Since the old building was being torn down, and the evil-doers of the city unlikely to cease their trade while the new building was built, the fifth precinct moved to 243 10th Street Southeast as a temporary measure. Although prisoners were to be held in other precinct's jails, and the “front or parlor room looks a trifle bare without carpet or the other usual furnishings” the Post felt that “it serves a purpose in the conduct of police business just as well as through originally intended for that.”

A Scandal on Marion Park

The new precinct house had its most notorious moment just a few years after it opened. In 1909, on the day after William Howard Taft was inaugurated as President, John W. Collier, police officer in the fifth precinct, shot his superior officer, Captain William H. Mathews. Collier had attempted to call in sick earlier that afternoon, and Mathews had demanded the officer report to the station-house to prove how sick he was. Shortly after Collier arrived, his fellow-officers heard a single shot ring out from Mathews' office, and upon entering, could only determine that their Captain was indeed dead.

During Collier's trial, which turned out to be just the sort of circus that we have become used to in recent years, the defendant claimed self-defense, that Mathews had reached into his pocket, and thus Collier had felt the need to defend himself in a lethal way.

The jury bought it, at least to some degree, as their eventual verdict of manslaughter indicated. Nonetheless, Collier was sentenced to 15 years in jail and may have, according to Tim Krepp in his book “Capitol Hill Haunts,” returned to the precinct house well after his death in the form of a ghost, complete with dripping overcoat.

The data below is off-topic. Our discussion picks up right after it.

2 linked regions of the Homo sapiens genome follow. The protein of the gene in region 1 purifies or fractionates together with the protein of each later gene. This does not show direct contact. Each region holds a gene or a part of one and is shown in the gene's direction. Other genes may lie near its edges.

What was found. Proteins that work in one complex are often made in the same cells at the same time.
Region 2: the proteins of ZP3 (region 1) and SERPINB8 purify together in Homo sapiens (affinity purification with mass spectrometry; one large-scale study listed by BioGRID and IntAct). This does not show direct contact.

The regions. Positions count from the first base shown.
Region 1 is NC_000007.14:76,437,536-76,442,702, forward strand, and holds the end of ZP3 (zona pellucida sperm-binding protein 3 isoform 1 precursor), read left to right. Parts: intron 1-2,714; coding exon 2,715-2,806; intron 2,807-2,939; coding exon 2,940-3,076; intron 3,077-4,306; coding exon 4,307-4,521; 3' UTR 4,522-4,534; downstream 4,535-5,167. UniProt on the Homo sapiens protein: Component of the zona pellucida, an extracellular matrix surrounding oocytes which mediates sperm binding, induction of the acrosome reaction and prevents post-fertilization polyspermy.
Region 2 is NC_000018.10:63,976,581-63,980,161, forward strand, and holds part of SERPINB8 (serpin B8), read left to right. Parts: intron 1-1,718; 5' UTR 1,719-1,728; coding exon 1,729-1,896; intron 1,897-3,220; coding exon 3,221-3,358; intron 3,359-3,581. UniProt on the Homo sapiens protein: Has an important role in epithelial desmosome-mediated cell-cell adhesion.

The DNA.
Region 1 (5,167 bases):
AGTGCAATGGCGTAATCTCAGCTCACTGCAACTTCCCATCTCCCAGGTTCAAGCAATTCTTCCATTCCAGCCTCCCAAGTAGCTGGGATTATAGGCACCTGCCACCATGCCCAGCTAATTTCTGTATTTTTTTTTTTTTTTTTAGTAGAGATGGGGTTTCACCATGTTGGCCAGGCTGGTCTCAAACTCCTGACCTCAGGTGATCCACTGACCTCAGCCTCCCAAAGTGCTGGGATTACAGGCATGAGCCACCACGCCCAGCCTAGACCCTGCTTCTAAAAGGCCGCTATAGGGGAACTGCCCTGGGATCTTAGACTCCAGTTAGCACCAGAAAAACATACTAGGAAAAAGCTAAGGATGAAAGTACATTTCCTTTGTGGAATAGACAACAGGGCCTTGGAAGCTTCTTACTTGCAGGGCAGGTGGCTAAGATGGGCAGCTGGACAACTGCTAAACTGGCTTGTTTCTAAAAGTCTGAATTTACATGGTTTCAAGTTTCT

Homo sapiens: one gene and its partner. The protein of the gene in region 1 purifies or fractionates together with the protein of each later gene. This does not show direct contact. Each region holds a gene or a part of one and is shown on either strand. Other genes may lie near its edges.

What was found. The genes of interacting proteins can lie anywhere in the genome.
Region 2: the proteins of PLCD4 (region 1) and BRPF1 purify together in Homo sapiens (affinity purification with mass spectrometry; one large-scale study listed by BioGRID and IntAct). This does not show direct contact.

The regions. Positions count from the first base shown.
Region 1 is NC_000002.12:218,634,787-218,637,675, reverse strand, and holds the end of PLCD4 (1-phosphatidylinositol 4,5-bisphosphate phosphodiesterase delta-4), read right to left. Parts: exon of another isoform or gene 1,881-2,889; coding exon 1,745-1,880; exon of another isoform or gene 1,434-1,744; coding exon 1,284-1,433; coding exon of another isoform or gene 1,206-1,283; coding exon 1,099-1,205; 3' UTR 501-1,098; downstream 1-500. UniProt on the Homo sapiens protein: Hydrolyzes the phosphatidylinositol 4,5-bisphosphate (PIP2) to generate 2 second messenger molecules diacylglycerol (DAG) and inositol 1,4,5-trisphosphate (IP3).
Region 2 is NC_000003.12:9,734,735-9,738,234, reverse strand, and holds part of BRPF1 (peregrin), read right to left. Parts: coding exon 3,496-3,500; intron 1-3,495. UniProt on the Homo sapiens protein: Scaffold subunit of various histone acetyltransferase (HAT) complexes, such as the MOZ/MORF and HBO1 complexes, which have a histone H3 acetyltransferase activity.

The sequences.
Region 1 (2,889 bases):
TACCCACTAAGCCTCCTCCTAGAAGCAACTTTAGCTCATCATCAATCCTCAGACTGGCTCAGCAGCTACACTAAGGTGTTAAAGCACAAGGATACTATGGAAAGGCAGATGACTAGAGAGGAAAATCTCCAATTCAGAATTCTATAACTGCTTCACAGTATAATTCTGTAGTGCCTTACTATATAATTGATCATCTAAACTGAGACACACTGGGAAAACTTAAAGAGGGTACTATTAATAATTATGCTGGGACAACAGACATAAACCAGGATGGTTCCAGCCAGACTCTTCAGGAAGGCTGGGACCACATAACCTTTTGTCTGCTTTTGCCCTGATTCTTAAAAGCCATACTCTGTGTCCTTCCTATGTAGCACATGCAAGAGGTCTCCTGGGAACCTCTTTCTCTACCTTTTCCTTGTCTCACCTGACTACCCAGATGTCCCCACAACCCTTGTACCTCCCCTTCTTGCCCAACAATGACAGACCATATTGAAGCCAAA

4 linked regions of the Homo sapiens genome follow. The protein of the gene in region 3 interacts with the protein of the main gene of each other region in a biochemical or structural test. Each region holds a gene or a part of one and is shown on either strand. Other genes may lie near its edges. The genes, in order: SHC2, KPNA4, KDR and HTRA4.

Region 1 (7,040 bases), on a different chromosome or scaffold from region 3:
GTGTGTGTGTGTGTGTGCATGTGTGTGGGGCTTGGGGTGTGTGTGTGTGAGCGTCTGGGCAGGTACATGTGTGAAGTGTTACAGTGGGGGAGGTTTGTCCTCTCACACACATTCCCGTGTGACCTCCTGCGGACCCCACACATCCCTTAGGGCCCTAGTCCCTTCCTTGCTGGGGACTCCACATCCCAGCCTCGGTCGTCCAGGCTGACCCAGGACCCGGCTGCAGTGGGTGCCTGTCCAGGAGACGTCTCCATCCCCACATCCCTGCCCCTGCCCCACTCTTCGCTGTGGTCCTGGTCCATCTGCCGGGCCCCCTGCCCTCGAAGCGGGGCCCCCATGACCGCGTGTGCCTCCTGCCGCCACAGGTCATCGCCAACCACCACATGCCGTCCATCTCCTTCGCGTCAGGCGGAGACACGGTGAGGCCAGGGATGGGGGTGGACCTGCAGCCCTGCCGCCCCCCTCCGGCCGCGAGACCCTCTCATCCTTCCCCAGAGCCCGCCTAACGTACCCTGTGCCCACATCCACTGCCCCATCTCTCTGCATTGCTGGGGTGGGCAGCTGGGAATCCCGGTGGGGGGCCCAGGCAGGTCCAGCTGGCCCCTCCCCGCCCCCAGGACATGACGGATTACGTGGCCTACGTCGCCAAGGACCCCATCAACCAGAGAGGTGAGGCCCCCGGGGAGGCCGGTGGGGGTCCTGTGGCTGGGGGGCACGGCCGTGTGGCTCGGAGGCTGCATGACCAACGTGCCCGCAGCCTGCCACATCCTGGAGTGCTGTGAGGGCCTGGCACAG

After this short period of notoriety, the fifth precinct returned to its former job of keeping the peace on the Hill. Less than a year after the shooting of Captain Mathews, it was declared the “model station house of the city.” Over the years, the fifth found itself with ever more work, especially after extra policing in the city's notorious second district caused crime to flare up in other, previously lower-crime, precincts.

In order to combat the new criminals, the city found itself applying ever more new technologies, and the precinct system that had been developed for use by policemen walking a beat, and using their whistles to request aid, was no longer relevant in an age of cars, telephones, and radios.

Thus in 1967, a major reorganization of the police force was proposed. Chiefly among the changes proposed was the reduction of the total number of precincts, of which DC had more per square mile than any other large city in the United States.

A series of mergers was instituted, and while most precinct houses were still used for some purpose allied to policing, only the fifth, which was merged with both the first and fourth precincts, was kept on as a substation, from where officers continued to patrol their neighborhood.

In the intervening years, most precinct houses have been sold off, or torn down, but the old fifth precinct house, which recently had a face-lift, continues to serve its neighborhood as a substation for the first district, ensuring the safety of the Hill – and providing a place to come for your parking passes.

great piece of history

thank for this little historical incursion. it is not only a place for parking passes but also a reassuring presence in the neighborhood.